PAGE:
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Agreement reached on agency workers


The government has agreed a deal between unions and employers that will allow UK agency workers to receive equal treatment after 12 weeks of employment.

Announcing the news today (Tuesday), business secretary John Hutton said that this is the right deal for Britain. “Today’s agreement achieves our twin objectives of flexibility for British employers and fairness for workers. It will give people a fair deal at work without putting their jobs at risk or cutting off a valuable route into employment.”

The government added that the deal can pave the way to reaching agreement on an agency workers directive in Europe that secures this flexibility for the UK.

In the lead up to this announcement, the Confederation of British Industry (CBI) and the Trades Union Congress (TUC) reached a compromise on how fairer treatment for agency workers in the UK should be promoted.

John Cridland, CBI deputy director-general, said: “There has been a major risk of damaging legislation coming from Brussels, and the CBI has judged that the government’s proposals represent the least worst outcome available for British business.”

He added that half of agency assignments will be unaffected as they last less than 12 weeks – protecting businesses’ ability to deal with peaks and troughs in demand and shorter-term staff absences.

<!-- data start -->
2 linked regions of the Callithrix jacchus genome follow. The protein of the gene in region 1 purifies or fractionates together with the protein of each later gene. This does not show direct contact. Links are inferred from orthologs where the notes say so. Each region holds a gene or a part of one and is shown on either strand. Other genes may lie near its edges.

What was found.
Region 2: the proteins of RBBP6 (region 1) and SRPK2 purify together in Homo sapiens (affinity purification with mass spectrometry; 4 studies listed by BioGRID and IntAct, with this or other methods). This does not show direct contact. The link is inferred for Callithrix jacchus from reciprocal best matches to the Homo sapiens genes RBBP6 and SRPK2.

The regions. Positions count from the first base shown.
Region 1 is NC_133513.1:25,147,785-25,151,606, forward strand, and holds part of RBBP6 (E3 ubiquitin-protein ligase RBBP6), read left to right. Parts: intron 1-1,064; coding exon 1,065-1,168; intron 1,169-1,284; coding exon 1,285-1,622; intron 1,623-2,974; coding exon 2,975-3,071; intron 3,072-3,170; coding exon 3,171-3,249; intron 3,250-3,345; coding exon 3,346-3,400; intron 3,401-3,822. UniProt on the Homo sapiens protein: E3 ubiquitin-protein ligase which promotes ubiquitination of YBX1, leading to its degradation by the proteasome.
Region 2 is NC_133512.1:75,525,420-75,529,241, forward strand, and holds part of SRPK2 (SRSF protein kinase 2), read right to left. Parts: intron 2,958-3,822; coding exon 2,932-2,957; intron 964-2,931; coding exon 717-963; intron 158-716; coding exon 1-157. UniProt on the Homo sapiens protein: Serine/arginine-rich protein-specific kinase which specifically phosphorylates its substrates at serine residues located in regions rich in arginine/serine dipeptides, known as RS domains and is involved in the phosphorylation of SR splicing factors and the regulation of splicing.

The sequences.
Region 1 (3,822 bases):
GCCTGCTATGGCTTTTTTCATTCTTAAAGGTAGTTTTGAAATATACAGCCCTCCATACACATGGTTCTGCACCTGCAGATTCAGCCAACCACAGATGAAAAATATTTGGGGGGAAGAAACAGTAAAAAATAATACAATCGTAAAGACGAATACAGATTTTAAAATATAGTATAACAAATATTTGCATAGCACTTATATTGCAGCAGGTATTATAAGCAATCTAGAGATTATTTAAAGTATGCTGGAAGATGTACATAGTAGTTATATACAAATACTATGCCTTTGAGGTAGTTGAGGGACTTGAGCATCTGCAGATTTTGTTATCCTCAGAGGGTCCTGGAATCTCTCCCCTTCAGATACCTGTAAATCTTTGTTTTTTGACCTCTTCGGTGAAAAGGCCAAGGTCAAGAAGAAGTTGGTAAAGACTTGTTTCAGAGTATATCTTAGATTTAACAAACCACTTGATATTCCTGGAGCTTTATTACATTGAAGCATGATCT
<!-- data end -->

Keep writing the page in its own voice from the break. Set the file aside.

“Critically, as well as enabling the European directive on agency work to be put to bed, this agreement should allow the retention of the working hours opt-out from the working time directive, which is equally vital to the future of the British economy.”

TUC general secretary Brendan Barber said that the agreement is a victory for union campaigning. “The issue of agency workers has been crying out for attention for far too long. Too many agency workers in the UK face unfair treatment and injustice.”

Serious risk

However, the CIPD has stated that this “poses a serious risk” to UK jobs. Mike Emmott, employee relations adviser at the CIPD, said: “It is a shame that the government has ditched the sensible proposal to set up an independent commission to examine plans to extend agency worker rights. Our research shows significant employer resistance to a qualifying period of less than six months, so the government’s intention to push for 12 weeks seems bound to cause a great detail of unhappiness amongst employers.

“Agency workers play a valuable role in the UK’s flexible labour market. Undermining this flexibility poses a serious risk to UK jobs, and risks blocking an important pathway into work for many jobless people.”

Meanwhile, the Federation of Small Businesses (FSB) has labelled the agreement as a disaster. Tina Sommer, FSB EU and international affairs chairman, said this is the last thing that small businesses need: “This is a disastrous deal for small businesses, which rely on the flexibility provided by agency workers.

“Part of the reason for the UK’s relative economic success in the past decade has been the flexibility of its workforce. This deal could put all that at risk at the worst possible time.”

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